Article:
What is Commercial Interior Design?

 

“So you pick the colors?”

 

There is a surprising lack of understanding about what a commercial interior designer does and the value they bring to your project. With the prevalence of HGTV (which is frankly highly unrealistic), the ease of Pinterest (which often whets the appetite without regard to budget), and an ever-changing market of products, trends and workplace strategies, a commercial interior designer provides an anchor in what can feel like a whirlwind of information.  

At its core, commercial interior design refers to the design of any commercial space. (Feels like the term was pretty aptly named, right?) This can include anything from an office, restaurant, retail shop, school, or a public place like an airport, museum, or lobby. Basically, anywhere outside of your home…it’s likely that a commercial interior designer touched it.

 

So, what do commercial interior designers do?

 

The scope of our work can vary based on the project but no matter the end goal, the design process has the same set of steps, beginning with programming. At the outset of your project, it’s important to set goals, both quantitative and qualitative. For an office space, that might involve being able to house a certain number of employees in a set square footage and being able to accommodate a target percentage of assumed growth. Your retail project may require a set amount of display space and a specific size room for inventory. For any commercial project, the goals of how you intend to brand your space will go a long way in measuring the “success” of a design. A commercial interior designer will walk through this needs analysis process with you and begin to set a framework for what a successful project might look like.

 

Once you know what you want to do, it’s time to start doing it.

 

As we walk through schematic design, we begin the space planning process and start to see ideas take shape. We are familiar with all the pesky building codes and how to ensure you’ve got an accessible space, so an interior designer’s value here is not only the expertise in efficient and effective layouts but in making sure that when it comes time to build your space, the inspectors will allow it.

As you get deeper into the nitty-gritty details, the designer is going to be your cruise director.  We take the hard work and overwhelm out of the literal thousands of choices for lighting, finishes, etc. and tailor the choices you have to make bite-size capsules. During the programming and schematic design stages, we’ve begun to get to know you well and can formulate options that will reflect the goals you’ve expressed.

 

And then you’re really going to be glad we’re here.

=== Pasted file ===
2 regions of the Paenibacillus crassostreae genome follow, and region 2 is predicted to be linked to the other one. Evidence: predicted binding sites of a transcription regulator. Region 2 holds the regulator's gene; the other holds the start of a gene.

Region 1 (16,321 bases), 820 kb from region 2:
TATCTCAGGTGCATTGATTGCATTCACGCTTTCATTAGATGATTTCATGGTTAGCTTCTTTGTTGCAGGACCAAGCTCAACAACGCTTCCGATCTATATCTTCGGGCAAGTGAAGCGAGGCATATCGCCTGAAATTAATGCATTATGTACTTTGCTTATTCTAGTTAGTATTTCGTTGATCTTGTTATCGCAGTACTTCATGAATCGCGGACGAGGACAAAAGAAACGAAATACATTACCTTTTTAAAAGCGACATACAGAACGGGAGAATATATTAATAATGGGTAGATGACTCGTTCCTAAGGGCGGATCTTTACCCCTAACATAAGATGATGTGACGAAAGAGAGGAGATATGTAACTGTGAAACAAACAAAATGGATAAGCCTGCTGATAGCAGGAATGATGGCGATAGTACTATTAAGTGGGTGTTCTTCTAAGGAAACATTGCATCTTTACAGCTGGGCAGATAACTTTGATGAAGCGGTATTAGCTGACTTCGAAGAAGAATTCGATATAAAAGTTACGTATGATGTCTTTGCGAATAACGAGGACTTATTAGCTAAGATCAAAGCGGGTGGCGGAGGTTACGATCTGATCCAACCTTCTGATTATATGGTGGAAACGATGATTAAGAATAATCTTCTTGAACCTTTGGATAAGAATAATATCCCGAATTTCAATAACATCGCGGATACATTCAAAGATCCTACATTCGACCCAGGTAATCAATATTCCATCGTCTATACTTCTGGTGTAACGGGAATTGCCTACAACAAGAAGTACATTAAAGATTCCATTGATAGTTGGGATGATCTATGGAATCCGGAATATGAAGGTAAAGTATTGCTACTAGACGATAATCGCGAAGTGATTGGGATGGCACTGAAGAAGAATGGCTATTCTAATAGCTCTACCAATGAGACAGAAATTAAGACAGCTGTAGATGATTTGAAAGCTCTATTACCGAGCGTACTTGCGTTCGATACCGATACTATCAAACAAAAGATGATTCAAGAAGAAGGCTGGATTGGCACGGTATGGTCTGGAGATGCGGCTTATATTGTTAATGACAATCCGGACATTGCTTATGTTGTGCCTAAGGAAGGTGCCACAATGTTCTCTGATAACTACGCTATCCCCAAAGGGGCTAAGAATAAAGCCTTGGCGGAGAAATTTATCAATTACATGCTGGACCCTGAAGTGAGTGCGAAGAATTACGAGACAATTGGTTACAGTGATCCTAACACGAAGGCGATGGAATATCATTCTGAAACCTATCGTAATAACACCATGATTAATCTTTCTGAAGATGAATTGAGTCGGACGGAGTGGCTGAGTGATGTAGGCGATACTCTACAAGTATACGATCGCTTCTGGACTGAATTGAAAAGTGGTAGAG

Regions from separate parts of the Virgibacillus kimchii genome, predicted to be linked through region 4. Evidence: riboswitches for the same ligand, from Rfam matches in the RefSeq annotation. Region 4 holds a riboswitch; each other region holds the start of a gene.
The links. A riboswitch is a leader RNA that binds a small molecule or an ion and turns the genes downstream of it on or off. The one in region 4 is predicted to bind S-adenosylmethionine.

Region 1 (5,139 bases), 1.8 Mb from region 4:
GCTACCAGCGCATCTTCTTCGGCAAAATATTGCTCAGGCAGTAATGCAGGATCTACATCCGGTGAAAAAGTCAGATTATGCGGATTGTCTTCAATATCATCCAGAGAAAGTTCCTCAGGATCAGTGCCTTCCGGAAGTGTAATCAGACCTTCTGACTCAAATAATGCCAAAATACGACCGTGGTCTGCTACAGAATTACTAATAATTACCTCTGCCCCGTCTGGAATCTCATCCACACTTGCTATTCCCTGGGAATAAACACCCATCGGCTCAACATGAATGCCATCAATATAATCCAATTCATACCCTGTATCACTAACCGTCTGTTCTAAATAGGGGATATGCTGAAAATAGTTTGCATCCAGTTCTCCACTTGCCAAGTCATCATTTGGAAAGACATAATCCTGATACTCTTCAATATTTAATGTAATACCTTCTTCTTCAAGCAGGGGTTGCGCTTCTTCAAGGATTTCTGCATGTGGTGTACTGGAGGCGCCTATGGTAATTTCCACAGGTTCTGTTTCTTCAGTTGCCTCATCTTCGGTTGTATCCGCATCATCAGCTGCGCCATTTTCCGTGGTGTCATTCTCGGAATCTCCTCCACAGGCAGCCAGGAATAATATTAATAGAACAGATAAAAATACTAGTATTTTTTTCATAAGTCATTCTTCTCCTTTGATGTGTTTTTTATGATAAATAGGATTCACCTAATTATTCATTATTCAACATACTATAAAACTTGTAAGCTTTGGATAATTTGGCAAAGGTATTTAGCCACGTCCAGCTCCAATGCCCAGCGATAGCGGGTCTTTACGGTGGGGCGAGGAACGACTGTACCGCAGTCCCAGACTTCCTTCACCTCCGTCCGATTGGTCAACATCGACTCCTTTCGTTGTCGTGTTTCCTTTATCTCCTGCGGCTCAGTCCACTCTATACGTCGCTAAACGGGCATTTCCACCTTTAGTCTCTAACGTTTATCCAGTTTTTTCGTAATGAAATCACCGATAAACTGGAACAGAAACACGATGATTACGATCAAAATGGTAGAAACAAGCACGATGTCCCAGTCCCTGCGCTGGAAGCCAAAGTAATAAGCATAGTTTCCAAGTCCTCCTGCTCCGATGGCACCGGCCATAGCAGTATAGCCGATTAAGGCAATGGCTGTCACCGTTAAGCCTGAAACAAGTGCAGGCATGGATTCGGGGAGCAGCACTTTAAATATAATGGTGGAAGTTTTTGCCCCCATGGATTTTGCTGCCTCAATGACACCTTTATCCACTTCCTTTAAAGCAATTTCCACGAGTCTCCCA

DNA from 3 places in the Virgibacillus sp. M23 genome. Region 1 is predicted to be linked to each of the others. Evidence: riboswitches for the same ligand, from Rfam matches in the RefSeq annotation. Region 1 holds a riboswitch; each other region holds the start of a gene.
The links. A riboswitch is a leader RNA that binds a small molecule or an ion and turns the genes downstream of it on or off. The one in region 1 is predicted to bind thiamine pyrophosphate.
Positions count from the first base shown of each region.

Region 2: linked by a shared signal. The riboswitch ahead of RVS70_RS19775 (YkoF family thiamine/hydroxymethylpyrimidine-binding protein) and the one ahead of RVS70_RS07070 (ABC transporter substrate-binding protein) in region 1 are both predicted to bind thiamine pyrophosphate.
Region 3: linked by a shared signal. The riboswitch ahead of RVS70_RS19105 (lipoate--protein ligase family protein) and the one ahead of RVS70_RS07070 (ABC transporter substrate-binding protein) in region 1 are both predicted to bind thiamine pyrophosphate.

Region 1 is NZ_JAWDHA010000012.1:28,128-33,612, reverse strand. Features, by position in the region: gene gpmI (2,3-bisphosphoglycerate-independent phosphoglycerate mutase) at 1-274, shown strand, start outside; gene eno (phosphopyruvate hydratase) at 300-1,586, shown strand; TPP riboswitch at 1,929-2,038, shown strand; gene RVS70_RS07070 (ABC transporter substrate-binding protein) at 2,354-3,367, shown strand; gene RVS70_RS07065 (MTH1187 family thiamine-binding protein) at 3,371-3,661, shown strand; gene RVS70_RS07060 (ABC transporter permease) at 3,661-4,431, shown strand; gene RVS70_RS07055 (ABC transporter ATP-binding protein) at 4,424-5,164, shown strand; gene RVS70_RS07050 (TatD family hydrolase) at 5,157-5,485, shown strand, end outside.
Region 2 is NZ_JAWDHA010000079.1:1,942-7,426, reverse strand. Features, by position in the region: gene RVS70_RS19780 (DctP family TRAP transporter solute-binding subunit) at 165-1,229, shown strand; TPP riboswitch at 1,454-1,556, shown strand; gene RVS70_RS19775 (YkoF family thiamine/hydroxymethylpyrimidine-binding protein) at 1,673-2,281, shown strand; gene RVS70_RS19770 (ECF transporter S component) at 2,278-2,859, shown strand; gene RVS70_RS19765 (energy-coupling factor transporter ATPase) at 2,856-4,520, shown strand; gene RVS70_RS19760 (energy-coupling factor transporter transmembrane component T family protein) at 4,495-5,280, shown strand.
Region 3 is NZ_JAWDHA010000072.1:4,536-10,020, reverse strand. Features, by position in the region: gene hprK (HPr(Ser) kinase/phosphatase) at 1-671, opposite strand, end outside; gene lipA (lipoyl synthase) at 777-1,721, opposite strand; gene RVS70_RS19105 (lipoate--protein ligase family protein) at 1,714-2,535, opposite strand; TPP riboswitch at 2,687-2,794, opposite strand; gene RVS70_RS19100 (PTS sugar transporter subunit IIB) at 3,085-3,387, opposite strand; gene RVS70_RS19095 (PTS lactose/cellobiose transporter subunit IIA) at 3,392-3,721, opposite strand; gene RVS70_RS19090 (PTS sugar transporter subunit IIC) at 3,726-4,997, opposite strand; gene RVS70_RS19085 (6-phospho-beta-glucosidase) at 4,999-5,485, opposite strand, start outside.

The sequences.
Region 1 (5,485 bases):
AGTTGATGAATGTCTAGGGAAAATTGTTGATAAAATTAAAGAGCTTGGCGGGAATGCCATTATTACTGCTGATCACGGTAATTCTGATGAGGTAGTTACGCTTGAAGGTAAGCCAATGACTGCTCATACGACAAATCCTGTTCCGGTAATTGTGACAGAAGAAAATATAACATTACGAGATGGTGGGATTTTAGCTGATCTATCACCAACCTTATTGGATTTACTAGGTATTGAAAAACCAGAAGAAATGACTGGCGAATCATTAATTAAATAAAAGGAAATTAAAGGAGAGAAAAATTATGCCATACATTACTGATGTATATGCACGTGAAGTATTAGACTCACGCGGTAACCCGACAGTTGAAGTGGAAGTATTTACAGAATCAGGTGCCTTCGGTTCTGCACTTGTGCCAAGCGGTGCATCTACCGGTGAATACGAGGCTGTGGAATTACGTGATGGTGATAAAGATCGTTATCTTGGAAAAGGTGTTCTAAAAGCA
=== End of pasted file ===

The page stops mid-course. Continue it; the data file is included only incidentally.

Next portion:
By this point, we’ve settled into a final design and your commercial interior designer will begin preparing drawings, notes, and technical specifications in the construction documents that will be necessary for bidding and construction. We’ll handle the permit application with the municipality and the tedious paperwork. We interface with the sprinkler, plumbing, mechanical, and electrical engineers to complete a full scope of work. (A rare few of our clients take interest in what toilet they want to specify in their space but for the most part, we handle these decisions with the engineers so you don’t have to.) And most importantly in this phase, we are working with the architect on the job who will seal your drawings for the city and make sure the final design is aligned with the budget that we’ve agreed upon. Seldom will a client come to us with bottomless pockets, so it’s important to keep the project’s economics within the rails.

Once a contractor has been brought on board and the space is being built, commercial interior designers can also administer the construction process to assure conformance with design intent through site visits, as well as reviewing submittals and answering questions in the field.  This final phase, along with all the others described above, will ensure the smooth and satisfactory completion of your project.

So, while the role of a commercial interior designer is not always well known, next time you grab a mocha in your hip local coffee shop, enjoy the efficiency of your office’s conference room, or feel relaxed in the zen-like day spa, remember that someone went through an immense amount of effort to be sure you, the user, would love that space.

And yes, we also pick the colors.

 

Check out some of our work below.

 

To see more of our commercial interior design work, click here.